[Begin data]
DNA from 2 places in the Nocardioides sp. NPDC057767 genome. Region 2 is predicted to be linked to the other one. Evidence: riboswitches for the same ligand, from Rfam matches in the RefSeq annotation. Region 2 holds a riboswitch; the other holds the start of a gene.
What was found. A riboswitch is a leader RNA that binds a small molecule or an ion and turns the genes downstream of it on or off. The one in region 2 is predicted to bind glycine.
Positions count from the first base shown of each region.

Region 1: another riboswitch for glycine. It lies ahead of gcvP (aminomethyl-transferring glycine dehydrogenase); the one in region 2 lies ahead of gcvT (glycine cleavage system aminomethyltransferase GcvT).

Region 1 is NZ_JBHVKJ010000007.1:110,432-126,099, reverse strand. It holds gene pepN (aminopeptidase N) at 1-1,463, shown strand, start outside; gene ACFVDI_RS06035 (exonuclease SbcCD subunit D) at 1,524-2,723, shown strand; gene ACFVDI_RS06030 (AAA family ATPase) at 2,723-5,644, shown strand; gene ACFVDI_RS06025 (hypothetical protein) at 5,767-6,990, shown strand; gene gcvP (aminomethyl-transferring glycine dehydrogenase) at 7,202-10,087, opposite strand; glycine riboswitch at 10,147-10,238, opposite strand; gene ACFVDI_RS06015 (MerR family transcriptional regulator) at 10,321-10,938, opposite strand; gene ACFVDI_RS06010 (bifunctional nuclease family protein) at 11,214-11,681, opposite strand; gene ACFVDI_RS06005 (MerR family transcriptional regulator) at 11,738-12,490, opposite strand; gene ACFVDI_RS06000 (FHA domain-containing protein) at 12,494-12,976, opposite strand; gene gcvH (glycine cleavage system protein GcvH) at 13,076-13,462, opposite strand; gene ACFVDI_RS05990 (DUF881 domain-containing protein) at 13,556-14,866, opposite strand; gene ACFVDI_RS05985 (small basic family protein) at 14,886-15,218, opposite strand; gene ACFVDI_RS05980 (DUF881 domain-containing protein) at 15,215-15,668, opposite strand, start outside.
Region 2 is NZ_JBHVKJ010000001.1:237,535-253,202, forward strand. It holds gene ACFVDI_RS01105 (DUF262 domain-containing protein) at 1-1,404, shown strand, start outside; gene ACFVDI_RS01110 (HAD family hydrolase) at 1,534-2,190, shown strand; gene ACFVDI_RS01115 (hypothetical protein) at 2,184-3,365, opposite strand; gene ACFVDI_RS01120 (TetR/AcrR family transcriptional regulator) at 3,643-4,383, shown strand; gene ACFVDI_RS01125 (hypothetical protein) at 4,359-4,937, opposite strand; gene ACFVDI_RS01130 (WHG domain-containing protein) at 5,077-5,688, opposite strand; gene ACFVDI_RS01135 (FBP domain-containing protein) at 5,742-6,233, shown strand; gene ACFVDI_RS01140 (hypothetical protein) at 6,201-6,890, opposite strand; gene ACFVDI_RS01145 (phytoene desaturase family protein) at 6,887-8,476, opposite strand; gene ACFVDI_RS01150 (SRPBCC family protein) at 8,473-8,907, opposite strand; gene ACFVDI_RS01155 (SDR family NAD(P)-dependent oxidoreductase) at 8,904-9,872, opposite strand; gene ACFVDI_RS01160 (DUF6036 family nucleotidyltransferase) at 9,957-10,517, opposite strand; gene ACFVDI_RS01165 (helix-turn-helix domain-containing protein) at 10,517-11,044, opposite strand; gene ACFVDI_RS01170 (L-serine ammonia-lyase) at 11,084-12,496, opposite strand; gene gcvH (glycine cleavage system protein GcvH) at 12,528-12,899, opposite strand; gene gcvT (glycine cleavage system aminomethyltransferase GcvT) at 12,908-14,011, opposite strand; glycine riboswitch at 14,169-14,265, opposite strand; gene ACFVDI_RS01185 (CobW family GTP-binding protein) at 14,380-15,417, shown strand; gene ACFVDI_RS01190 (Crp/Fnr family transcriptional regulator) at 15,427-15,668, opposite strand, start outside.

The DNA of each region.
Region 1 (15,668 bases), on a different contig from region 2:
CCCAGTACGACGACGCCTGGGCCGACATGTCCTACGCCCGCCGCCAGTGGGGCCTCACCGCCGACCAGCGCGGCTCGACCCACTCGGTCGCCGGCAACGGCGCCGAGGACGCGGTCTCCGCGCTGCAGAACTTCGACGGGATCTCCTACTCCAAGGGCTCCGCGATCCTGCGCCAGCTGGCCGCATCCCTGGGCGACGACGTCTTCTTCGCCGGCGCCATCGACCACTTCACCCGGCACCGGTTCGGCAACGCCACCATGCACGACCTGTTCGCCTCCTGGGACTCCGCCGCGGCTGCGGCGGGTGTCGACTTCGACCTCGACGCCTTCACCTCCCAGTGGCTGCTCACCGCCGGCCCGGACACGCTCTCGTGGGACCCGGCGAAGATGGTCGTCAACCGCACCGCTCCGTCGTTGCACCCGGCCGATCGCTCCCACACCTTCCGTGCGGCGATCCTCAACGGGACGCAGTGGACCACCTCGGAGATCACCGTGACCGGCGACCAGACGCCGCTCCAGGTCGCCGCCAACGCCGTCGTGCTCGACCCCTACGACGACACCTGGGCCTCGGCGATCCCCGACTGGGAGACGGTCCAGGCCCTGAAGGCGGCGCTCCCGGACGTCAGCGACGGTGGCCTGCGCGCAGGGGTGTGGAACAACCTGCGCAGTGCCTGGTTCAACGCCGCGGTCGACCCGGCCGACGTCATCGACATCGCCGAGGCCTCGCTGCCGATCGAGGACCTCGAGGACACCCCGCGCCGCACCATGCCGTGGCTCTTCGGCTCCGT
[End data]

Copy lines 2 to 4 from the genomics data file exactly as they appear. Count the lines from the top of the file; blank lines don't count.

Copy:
What was found. A riboswitch is a leader RNA that binds a small molecule or an ion and turns the genes downstream of it on or off. The one in region 2 is predicted to bind glycine.
Positions count from the first base shown of each region.

Region 1: another riboswitch for glycine. It lies ahead of gcvP (aminomethyl-transferring glycine dehydrogenase); the one in region 2 lies ahead of gcvT (glycine cleavage system aminomethyltransferase GcvT).